Editor's note: In celebration of The Daily Tar Heel's 125th birthday, we are running excerpts from "Print News and Raise Hell" by Kenneth Joel Zogry. This excerpt is from pages 167-171. Books can be purchased via UNC Press.
The Dixie Classic was a basketball tournament played a few days after Christmas every year from 1949 to 1960 at Reynolds Coliseum on the campus of North Carolina State College in Raleigh. Created by legendary State head basketball coach Everett Case, the invitational tournament pitted the four leading North Carolina college teams—UNC, State, Wake Forest, and Duke—against four of the best teams from other conferences around the country. In the era before the NCAA Final Four, the Dixie Classic quickly became one of the biggest college tournaments nationally, bringing in tens of thousands of dollars (large amounts in those days), mainly to State’s athletic fund. It also quickly became a source of pride for alumni of the host schools, particularly N.C. State. But the tournament had surprising detractors as well. In a 1957 interview with the DTH, UNC head coach Frank McGuire went on record advocating the end of the Classic, referring to it as “a $60,000 slot machine,” and suggesting instead a round- robin-style tournament restricted to Atlantic Coast Conference teams. As events unfolded, McGuire’s allusion to gambling proved to be right on the money.
What came to be called the Dixie Classic scandal was actually the culmination of a series of events that began in September of 1960, though the incidents did not become public until the first half of 1961. In early January the Daily Tar Heel reported that an NCAA investigation into basketball recruiting irregularities at UNC had resulted in a one-year probation, which the paper supported. In February, two UNC basketball players were suspended by the ACC for fighting with Duke team members during a game. But the real trouble began in March, when details emerged about players on the Seton Hall team taking bribes to throw games. That led to a wider NCAA investigation, and the UNC community was shocked to learn in late April that a former reserve player, Lou Brown, was indicted on charges of trying to bribe current team members, bringing the burgeoning national scandal onto the Carolina campus. Apparently the previous fall Brown had approached star UNC forward Doug Moe about a scheme to “point shave,” which involved purposefully missing shots and allowing the opposing team to score, thus throwing the game or reducing the point spread. Funded by professional gamblers often attached to the criminal underworld, point shaving was a means of controlling the outcome and increasing bookie winnings on illegally placed bets. Moe accepted a “softening-up” gift of $75 to fly to New York to meet professional gambler Aaron Wagman, then thought better of it. As the scandal unfolded, it was reported that certain players on other teams had accepted up to $2,500 to throw a particular game, including two N.C. State players who threw a game with UNC in March 1961. The revelation of the involvement of professional gamblers linked to the criminal underworld marked a new low in the long history of pitfalls related to big-time intercollegiate athletics. Recently elected DTH editor Wayne King followed in the footsteps of his predecessors by condemning the evils and corruption that came with semiprofessional sports. He did not mince words about the whole rotten mess and who was to blame—not only Aaron Wagman, then widely identified by the investigation as the mastermind of the scheme, but alumni:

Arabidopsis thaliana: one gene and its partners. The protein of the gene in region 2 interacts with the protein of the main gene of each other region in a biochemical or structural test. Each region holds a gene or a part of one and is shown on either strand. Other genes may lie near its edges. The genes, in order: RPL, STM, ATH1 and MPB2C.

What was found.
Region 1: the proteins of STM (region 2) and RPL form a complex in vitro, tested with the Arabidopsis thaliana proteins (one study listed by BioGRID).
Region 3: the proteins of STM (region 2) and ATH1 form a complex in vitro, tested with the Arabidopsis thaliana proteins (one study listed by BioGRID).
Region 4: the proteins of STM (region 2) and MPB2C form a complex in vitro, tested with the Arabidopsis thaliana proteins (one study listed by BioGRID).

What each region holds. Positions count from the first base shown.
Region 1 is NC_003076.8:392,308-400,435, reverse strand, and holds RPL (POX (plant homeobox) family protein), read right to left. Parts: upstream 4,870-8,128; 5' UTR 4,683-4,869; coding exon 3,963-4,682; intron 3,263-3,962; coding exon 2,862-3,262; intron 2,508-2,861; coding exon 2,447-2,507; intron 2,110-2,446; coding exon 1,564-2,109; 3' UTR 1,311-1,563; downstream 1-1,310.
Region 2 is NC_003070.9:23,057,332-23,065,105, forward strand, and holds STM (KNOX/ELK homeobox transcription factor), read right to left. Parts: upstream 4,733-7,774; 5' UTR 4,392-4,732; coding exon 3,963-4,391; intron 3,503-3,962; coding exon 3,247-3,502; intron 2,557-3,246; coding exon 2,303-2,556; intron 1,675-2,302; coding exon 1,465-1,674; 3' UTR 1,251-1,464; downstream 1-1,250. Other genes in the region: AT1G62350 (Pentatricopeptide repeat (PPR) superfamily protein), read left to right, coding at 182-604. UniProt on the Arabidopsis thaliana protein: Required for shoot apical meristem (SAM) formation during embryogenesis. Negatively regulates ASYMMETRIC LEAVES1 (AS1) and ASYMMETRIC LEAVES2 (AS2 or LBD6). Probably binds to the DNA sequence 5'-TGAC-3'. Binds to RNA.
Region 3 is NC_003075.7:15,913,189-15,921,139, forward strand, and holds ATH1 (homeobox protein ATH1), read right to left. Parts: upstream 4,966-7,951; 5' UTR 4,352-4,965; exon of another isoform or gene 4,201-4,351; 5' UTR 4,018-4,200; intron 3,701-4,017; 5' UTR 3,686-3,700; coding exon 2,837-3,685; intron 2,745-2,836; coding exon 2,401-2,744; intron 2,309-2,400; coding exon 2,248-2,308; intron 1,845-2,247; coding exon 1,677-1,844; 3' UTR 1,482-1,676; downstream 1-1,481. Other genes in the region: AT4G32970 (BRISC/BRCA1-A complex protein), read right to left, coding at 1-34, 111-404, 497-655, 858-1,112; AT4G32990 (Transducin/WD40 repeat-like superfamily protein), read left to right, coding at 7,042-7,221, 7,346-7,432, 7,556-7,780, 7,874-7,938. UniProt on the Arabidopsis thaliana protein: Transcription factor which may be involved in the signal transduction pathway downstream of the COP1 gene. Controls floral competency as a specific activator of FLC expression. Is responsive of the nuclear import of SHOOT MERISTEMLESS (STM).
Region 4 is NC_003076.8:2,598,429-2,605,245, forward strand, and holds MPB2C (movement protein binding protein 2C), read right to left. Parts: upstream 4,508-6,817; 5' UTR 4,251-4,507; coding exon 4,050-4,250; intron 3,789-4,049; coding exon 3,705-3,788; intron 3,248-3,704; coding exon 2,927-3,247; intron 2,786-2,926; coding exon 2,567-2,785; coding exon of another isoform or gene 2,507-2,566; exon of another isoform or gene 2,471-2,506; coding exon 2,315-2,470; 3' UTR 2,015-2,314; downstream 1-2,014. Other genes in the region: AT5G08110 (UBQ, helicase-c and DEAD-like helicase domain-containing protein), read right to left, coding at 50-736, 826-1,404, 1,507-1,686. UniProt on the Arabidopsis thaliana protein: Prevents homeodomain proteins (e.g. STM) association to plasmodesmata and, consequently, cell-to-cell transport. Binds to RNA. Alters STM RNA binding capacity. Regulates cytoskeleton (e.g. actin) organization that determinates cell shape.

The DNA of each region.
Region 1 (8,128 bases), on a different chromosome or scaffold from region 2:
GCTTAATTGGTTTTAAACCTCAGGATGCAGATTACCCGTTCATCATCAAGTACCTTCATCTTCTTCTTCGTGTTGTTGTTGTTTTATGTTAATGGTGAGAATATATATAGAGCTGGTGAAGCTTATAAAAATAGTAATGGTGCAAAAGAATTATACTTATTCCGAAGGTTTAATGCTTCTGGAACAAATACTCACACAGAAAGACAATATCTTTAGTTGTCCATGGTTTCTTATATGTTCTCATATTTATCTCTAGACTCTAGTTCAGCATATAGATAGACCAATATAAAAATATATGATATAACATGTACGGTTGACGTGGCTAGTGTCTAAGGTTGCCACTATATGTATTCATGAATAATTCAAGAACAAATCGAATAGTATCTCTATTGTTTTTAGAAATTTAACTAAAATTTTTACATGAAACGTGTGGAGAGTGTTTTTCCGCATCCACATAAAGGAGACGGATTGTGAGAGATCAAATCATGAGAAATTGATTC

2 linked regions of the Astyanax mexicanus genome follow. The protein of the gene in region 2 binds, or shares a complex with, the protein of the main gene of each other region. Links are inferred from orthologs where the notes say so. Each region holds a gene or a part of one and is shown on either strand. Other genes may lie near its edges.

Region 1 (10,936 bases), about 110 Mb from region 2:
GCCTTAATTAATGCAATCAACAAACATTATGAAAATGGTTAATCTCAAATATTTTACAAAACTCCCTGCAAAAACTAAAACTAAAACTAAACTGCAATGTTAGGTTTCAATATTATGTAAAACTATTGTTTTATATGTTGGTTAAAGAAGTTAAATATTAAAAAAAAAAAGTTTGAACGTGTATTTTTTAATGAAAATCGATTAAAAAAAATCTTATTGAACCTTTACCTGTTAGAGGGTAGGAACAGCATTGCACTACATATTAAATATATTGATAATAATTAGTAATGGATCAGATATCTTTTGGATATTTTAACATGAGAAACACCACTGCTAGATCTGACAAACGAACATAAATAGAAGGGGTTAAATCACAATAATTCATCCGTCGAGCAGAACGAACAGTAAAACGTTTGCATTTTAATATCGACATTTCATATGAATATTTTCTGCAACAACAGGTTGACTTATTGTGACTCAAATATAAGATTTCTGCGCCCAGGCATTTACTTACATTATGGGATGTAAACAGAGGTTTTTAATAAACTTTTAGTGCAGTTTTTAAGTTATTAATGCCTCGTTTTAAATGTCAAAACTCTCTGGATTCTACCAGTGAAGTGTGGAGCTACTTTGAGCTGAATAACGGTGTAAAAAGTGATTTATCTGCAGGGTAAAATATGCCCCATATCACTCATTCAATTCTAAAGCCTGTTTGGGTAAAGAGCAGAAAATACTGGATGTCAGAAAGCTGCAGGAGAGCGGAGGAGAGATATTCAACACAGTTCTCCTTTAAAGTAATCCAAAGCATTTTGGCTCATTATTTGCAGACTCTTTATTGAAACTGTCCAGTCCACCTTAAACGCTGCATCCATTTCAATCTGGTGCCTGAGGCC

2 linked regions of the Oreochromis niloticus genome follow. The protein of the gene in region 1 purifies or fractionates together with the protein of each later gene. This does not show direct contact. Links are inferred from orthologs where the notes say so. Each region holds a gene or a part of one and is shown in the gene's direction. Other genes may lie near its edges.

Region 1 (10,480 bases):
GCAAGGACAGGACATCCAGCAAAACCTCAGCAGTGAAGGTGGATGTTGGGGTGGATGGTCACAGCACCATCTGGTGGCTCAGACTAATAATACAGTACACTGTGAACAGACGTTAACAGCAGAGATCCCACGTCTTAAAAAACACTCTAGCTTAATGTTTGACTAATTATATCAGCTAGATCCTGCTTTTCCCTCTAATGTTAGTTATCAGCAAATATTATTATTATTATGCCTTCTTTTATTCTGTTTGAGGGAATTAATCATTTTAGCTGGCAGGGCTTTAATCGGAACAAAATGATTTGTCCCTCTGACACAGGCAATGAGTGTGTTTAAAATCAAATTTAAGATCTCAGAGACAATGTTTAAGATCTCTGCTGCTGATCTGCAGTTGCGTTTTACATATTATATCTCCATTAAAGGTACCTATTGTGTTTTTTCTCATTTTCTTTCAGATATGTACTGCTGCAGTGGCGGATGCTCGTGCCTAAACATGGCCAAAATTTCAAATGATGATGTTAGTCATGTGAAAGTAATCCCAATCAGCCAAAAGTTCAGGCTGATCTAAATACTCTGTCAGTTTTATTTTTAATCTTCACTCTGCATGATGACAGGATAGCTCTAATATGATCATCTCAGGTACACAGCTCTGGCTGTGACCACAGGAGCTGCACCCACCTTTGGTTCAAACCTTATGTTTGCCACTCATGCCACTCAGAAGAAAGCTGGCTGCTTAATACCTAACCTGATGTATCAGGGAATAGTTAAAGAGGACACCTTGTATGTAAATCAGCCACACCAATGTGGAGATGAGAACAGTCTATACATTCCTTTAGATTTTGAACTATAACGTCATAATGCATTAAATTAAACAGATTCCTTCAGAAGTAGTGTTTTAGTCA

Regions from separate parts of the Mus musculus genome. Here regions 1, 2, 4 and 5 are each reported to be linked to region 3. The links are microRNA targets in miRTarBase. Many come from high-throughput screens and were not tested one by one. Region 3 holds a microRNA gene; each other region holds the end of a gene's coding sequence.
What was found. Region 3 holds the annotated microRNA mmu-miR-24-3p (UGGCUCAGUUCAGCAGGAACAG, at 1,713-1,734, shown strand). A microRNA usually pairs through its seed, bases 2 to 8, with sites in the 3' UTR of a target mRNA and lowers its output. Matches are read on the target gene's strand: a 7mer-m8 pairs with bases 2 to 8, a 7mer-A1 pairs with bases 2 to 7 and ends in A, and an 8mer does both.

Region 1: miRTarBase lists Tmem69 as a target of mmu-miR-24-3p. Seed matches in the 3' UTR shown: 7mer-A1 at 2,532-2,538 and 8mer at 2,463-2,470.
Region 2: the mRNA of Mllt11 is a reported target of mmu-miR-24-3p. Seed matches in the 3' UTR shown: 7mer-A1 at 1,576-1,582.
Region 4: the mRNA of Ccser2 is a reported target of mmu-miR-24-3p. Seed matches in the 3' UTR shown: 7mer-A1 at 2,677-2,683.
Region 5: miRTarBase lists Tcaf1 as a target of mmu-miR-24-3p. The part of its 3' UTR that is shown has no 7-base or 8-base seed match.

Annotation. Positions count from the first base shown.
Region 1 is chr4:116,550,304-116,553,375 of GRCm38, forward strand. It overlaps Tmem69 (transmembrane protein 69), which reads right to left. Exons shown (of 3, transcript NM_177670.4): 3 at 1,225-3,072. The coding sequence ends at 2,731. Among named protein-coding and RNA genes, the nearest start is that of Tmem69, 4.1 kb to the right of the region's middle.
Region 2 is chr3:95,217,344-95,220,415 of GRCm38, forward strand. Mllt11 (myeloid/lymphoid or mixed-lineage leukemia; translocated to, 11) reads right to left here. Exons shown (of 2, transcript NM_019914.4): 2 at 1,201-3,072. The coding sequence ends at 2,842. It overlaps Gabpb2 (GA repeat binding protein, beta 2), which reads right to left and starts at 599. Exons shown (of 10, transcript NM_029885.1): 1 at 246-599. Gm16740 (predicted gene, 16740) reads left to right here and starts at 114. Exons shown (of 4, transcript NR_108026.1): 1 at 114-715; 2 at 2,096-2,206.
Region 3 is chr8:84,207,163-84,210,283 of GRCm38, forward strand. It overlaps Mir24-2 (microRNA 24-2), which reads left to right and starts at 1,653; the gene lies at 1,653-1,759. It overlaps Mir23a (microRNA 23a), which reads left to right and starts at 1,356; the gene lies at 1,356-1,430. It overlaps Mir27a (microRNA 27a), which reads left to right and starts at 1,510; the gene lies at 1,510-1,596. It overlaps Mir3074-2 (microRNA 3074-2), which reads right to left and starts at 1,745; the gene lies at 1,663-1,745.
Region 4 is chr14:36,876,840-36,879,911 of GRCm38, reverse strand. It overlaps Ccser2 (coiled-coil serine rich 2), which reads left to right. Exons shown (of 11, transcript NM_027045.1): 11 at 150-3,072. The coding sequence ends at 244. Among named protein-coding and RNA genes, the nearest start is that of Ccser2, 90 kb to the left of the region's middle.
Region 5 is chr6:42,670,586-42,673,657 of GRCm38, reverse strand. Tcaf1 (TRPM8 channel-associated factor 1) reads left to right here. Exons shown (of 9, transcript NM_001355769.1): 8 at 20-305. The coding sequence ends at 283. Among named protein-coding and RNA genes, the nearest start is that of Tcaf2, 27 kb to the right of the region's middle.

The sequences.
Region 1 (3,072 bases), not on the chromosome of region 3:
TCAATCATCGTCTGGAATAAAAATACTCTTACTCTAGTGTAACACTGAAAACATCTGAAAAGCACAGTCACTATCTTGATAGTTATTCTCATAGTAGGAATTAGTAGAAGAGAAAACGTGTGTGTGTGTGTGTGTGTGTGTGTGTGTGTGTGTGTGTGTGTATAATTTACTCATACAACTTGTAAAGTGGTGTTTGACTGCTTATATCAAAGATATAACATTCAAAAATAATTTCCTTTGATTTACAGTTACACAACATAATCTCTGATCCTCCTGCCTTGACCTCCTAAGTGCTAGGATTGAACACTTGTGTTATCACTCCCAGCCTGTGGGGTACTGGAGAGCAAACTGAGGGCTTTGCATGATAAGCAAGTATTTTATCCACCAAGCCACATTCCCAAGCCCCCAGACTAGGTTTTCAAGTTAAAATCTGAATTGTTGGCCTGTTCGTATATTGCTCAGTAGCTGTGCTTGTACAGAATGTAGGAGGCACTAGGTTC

Some of the [players] who took bribes emerged from dirt-poor homes and rode to the crest of fame through their athletic prowess-to-be shoved back into that selfsame dirt . . . But perhaps the greatest contributors to the scandal will go unpunished. They will be the most shocked of all at the filthy affair, shaking their heads at the whole matter and dismissing it with a pious air of aloofness. Yet they have created the atmosphere on which the Wagmans capitalize . . . [An alumnus] who slips an athlete a sum of money to get him to attend a certain school—thus treating him like an animal that can be bought and sold—is as reprehensible as Wagman. Corrupting athletes was business with Wagman. . . . With the alumni it is a hobby—a hobby that is no less dangerous because it stems from school spirit.
At first the administration allowed the Men’s Honor Council, part of the school’s vaunted self- policing honor code system, to determine Doug Moe’s fate. After the council decided not to discipline Moe (as he ultimately rejected the large bribes to throw games), Chancellor William Aycock suspended him, citing information that had not been made public. In what was the first student demonstration of the 1960s at UNC, 300 students marched across campus in protest of the suspension. Aycock invited the angry students to talk with him in a hastily arranged forum in Gerrard Hall, which led to a raucous session that lasted until 2:30 in the morning, but ended with Aycock convincing most of the protesters of his position and receiving an ovation. Wayne King jumped into the fracas, first writing an editorial praising the administration for allowing the students to handle the matter, and then blasting the situation as mishandled: “It has become readily evident . . . that student government is trusted only to the extent that the administration deems sufficient.” He concluded, however, that the Moe case might have certain “good effects,” as “never, that we can remember, have students been as interested in the intricacies and problems of the Honor System.”